This Blog is dedicated to all things to do with Building Information Modeling.
I'll be blogging about challenges that I come across as BIM Manager as well as points of interest that are related to BIM. Blogs on tips and technical "How-too's" to help you out with creating your BIM models correctly.
This Blog is not sponsored or endorsed by, or affiliated with, Autodesk, Inc.
I read on this mornings "The Revit Clinic" Blog a post by Lance Coffey who is a Autodesk Product Support Specialist on "Tools for Troubleshooting Unexpected Behavior in Revit". It's a great Blog and well worth a read.
You often wonder why Revit acts the way it does and quite often it's because we have inadvertantly told it to do so....
Here is a quick explanation of the wall wrapping function in Revit
I looked everywhere for an explanation on the difference between Exterior and Interior and couldn't find anything!!!So here is my explanation of the difference
between the two.
Under the properties of the wall you have the option to change how
the wall ends appears.
None, Exterior and Interior.
If you apply either the Exterior
or Interior Wrapping at Ends to a
basic wall that only has one finish outside the Core Boundary, say a typical
interior wall that has only one layer of drywall, you wont see any difference.
The reason being that the one layer of material is the same on the
exterior side of the wall and the Interior side of the wall.
The Interior and Exterior options refer to the Interior and
Exterior side of the walls (every wall
had a interior and exterior side, look at the title next time you edit the
The Wrapping at Ends doesn't become apparent until you get into
more complex walls that have more than one material outside of the Core
Below is an example of wrapping at ends Exterior.
Here you see that all exterior components wrap at the ends of the
wall. You can select which components
wrap by checking the "Wrap" next to each specific component when
Editing the Structure of the Wall.
Below is an example of wrapping at ends Interior.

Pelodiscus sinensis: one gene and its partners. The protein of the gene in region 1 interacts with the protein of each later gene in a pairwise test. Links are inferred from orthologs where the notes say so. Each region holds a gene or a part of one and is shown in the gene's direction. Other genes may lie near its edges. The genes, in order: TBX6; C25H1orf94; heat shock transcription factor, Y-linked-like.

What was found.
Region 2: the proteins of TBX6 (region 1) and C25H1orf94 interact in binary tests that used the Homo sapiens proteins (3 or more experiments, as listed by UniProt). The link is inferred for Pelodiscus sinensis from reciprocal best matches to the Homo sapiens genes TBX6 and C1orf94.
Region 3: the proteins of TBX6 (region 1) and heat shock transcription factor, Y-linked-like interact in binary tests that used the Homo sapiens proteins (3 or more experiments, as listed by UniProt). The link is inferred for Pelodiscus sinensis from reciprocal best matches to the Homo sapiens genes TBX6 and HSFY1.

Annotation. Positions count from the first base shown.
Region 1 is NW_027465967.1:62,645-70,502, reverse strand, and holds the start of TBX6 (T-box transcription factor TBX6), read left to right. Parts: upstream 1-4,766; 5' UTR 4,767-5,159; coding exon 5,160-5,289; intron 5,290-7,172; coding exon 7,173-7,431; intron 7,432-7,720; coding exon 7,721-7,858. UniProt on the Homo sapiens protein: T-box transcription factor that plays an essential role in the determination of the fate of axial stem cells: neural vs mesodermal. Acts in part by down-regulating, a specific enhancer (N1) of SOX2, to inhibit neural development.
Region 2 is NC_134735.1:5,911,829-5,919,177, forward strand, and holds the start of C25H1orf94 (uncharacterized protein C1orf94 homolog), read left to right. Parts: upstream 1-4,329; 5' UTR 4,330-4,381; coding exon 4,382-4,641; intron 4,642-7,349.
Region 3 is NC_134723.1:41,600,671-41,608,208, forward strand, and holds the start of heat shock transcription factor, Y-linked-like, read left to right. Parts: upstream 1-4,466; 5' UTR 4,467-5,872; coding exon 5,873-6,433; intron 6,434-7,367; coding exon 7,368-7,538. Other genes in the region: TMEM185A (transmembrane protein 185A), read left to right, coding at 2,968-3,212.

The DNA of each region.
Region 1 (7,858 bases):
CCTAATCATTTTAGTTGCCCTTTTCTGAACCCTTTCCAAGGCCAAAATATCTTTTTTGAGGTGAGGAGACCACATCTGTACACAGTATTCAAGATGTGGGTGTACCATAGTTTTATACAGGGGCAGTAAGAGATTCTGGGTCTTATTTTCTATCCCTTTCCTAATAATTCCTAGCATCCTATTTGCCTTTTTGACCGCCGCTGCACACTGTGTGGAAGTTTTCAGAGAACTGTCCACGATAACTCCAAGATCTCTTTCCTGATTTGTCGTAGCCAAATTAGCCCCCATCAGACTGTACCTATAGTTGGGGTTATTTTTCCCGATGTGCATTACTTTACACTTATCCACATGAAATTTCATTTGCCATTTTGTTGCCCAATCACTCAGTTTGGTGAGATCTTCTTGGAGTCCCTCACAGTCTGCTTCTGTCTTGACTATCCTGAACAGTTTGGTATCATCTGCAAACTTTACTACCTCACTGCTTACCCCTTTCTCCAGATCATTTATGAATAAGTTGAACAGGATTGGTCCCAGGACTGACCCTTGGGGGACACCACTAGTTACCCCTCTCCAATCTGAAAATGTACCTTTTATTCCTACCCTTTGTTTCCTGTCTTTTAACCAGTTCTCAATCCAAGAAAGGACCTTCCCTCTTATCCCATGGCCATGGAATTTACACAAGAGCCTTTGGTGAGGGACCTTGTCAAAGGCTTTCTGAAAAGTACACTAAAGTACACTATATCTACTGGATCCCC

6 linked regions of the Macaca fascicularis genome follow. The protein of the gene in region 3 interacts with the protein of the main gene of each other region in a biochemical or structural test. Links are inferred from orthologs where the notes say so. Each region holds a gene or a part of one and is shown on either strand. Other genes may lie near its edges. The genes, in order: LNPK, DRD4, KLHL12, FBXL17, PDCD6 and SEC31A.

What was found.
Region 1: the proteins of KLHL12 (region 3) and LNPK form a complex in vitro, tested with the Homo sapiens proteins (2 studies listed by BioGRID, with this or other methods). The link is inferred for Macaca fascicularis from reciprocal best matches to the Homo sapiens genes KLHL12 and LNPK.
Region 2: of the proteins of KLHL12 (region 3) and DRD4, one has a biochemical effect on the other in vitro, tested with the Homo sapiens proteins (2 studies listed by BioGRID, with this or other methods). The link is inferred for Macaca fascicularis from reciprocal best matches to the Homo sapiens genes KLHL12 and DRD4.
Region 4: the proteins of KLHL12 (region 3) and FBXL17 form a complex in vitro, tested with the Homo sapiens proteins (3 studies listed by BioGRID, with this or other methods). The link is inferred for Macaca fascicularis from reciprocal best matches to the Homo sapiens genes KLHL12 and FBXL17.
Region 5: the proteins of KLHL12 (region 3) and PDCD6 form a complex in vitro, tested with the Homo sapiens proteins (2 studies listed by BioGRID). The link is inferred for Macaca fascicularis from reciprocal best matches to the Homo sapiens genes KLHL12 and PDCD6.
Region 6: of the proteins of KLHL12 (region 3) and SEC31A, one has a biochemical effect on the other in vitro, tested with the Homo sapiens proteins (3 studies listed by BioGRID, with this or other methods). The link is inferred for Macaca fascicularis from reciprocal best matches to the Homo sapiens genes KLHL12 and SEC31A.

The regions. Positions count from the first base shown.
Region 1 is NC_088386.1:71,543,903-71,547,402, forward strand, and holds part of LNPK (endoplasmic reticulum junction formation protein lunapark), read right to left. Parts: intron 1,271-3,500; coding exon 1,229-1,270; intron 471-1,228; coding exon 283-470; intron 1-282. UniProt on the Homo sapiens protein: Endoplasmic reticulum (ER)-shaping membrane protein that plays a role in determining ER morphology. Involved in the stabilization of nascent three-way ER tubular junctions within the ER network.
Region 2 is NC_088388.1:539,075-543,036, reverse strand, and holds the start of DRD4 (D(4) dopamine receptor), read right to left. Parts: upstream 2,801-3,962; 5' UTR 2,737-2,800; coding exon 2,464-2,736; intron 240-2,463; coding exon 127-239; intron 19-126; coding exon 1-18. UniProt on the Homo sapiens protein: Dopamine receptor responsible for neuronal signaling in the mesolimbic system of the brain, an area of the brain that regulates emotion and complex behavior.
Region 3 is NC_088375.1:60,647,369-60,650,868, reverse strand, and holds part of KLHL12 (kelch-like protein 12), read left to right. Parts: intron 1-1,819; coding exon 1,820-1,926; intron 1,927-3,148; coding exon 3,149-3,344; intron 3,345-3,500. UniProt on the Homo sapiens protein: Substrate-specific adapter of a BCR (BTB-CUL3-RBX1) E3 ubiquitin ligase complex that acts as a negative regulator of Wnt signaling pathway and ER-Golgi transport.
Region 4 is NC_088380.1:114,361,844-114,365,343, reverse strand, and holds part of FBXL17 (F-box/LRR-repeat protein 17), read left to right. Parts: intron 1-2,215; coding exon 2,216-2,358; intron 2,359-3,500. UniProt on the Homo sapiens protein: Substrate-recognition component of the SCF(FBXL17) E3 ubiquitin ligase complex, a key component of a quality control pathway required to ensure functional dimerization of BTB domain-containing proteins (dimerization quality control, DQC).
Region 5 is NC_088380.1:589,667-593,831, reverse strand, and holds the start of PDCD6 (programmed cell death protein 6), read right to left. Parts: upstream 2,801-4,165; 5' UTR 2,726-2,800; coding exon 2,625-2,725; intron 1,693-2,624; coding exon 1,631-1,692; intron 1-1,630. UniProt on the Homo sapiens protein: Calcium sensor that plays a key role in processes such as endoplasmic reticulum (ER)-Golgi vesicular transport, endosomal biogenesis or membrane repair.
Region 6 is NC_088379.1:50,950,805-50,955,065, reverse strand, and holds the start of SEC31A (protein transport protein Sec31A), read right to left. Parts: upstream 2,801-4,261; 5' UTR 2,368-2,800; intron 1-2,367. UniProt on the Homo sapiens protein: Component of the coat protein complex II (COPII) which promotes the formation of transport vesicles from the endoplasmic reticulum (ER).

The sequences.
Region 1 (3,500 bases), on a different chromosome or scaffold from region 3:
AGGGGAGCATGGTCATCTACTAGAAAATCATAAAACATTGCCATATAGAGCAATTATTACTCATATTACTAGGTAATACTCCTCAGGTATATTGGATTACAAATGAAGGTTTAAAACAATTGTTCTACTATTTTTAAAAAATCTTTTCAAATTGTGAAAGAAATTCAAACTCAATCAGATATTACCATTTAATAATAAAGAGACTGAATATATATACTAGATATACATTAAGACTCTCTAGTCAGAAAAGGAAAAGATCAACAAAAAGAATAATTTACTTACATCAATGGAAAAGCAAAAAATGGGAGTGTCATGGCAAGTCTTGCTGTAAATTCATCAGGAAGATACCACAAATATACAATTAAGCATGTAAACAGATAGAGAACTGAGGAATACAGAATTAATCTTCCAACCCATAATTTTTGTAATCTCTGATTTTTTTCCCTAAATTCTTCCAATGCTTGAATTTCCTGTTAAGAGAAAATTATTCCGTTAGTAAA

Here you see that all the Interior components wrap at the ends of the wall.
You can select which components wrap by checking the "Wrap" next to each specific component when Editing the Structure of the Wall.
Reading Jay Polding's Blog "Revit In Plain English" he refers to an article he co-authored for the Canadian Consulting Engineer February 2012 Issue.
Quoting Jay's Blog... "Consultants share their insights into what it takes to successfully implement
building information modeling. As it turns out, managing and understanding
people is as important as being familiar with the actual technology..."
This is the first of three consecutive blogs on Wall Wrapping... I've always struggled with how to explain how to use the Revit function of "Wrapping at Inserts" under
the Wall Type Properties...probably because I have never really looked into it thoroughly
enough... until now!
Here is an explanation of what it means to set the layer wrapping
of walls at inserts and how to use this function.
Your basic compound wall can wrap around inserted objects such as
door and windows.
Here is the
difference between the options under the properties of the Wall.
Here you'll see the relevant component wrapping where it meets the
Do not wrap:
Here you see the wall components of the wall do not wrap around
where the window sits.
Here you see the Exterior wall component wraps at the window
Here you see the Interior wall component wraps at the window
Interior Wrapping at window Insert
(Image care of WikiHelp)
Here you see that both the interior and exterior wall components
wrap where the meet the window.
The function of Wrapping around Complex Inserts works not only
with Windows and Doors but with any complex shaped inserts.
Wrapping at window Insert Examples (Image care of WikiHelp)
If you have a situation where you have a decal that shows a black
border around it that you don't want to see here are some options for you....
Unfortunately Decals are part of the "Object Styles > Model Objects > Generic Models" category
and you cant really turn those off or manipulate them as it'll affect the
entire generic model....but we can manipulate the Decals Graphics per Element.
You can turn on or off the Decal (or Image) frame like you can in
AutoCAD.....BUT you can manipulate it to minimize it as much as possible.
Right Click on your Decal and select "Override Graphics in View > By Element" Here you can
turn off the crossing lines by making them "Transparent".
This doesn't affect the Decal Image only the black lines...
However I cant get the border to disappear, so if anyone has any suggestions
on how to control that please drop me a line in the comments box below...
have set the location of your project and set your Sun Setting to be View specific, you can now change the aspect of
Under the Sun Setting
dialog box you can set the date and time which will specify the location of the
sun for you.
Alternately if you turn the Sun
Path on while in a 3D view you'll get a graphic showing the location of the
Sun as well as be able to edit the time and date, same as what you would change
on the Sun Setting dialog box but you get instant results.
You can also press and drag the sun around to the time and month
you want as well... instant results!